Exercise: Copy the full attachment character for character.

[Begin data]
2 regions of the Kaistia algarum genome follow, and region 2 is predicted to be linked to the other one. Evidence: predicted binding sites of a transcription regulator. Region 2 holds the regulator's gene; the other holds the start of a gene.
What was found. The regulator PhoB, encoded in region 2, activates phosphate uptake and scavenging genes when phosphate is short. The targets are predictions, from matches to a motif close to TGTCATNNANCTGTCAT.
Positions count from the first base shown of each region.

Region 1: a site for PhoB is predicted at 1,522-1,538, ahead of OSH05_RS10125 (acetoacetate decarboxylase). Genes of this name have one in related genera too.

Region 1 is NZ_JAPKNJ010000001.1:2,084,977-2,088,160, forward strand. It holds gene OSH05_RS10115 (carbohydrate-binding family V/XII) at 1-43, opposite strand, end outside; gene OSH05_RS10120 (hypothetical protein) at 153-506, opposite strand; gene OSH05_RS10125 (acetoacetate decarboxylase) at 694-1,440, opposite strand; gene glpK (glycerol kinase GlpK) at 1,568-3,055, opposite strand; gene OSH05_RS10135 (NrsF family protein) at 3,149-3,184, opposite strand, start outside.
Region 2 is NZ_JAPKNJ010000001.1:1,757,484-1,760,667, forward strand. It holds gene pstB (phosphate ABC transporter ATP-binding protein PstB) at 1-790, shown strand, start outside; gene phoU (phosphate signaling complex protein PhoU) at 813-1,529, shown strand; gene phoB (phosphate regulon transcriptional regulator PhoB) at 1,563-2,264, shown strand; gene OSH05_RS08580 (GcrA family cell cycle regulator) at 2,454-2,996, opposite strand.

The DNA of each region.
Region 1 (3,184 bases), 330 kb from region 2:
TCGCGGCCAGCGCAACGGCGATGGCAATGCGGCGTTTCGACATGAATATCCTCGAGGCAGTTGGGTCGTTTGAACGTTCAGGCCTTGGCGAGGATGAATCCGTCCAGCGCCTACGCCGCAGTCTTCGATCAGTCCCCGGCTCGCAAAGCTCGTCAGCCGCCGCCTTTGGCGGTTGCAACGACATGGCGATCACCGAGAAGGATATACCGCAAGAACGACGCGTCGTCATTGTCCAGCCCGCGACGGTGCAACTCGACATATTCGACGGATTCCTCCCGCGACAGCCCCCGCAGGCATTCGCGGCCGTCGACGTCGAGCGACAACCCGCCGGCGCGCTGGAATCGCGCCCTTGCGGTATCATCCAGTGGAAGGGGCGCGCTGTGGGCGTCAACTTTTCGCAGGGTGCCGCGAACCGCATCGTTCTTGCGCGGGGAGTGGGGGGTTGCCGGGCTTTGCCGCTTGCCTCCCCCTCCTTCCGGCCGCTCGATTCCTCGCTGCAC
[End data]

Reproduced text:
2 regions of the Kaistia algarum genome follow, and region 2 is predicted to be linked to the other one. Evidence: predicted binding sites of a transcription regulator. Region 2 holds the regulator's gene; the other holds the start of a gene.
What was found. The regulator PhoB, encoded in region 2, activates phosphate uptake and scavenging genes when phosphate is short. The targets are predictions, from matches to a motif close to TGTCATNNANCTGTCAT.
Positions count from the first base shown of each region.

Region 1: a site for PhoB is predicted at 1,522-1,538, ahead of OSH05_RS10125 (acetoacetate decarboxylase). Genes of this name have one in related genera too.

Region 1 is NZ_JAPKNJ010000001.1:2,084,977-2,088,160, forward strand. It holds gene OSH05_RS10115 (carbohydrate-binding family V/XII) at 1-43, opposite strand, end outside; gene OSH05_RS10120 (hypothetical protein) at 153-506, opposite strand; gene OSH05_RS10125 (acetoacetate decarboxylase) at 694-1,440, opposite strand; gene glpK (glycerol kinase GlpK) at 1,568-3,055, opposite strand; gene OSH05_RS10135 (NrsF family protein) at 3,149-3,184, opposite strand, start outside.
Region 2 is NZ_JAPKNJ010000001.1:1,757,484-1,760,667, forward strand. It holds gene pstB (phosphate ABC transporter ATP-binding protein PstB) at 1-790, shown strand, start outside; gene phoU (phosphate signaling complex protein PhoU) at 813-1,529, shown strand; gene phoB (phosphate regulon transcriptional regulator PhoB) at 1,563-2,264, shown strand; gene OSH05_RS08580 (GcrA family cell cycle regulator) at 2,454-2,996, opposite strand.

The DNA of each region.
Region 1 (3,184 bases), 330 kb from region 2:
TCGCGGCCAGCGCAACGGCGATGGCAATGCGGCGTTTCGACATGAATATCCTCGAGGCAGTTGGGTCGTTTGAACGTTCAGGCCTTGGCGAGGATGAATCCGTCCAGCGCCTACGCCGCAGTCTTCGATCAGTCCCCGGCTCGCAAAGCTCGTCAGCCGCCGCCTTTGGCGGTTGCAACGACATGGCGATCACCGAGAAGGATATACCGCAAGAACGACGCGTCGTCATTGTCCAGCCCGCGACGGTGCAACTCGACATATTCGACGGATTCCTCCCGCGACAGCCCCCGCAGGCATTCGCGGCCGTCGACGTCGAGCGACAACCCGCCGGCGCGCTGGAATCGCGCCCTTGCGGTATCATCCAGTGGAAGGGGCGCGCTGTGGGCGTCAACTTTTCGCAGGGTGCCGCGAACCGCATCGTTCTTGCGCGGGGAGTGGGGGGTTGCCGGGCTTTGCCGCTTGCCTCCCCCTCCTTCCGGCCGCTCGATTCCTCGCTGCAC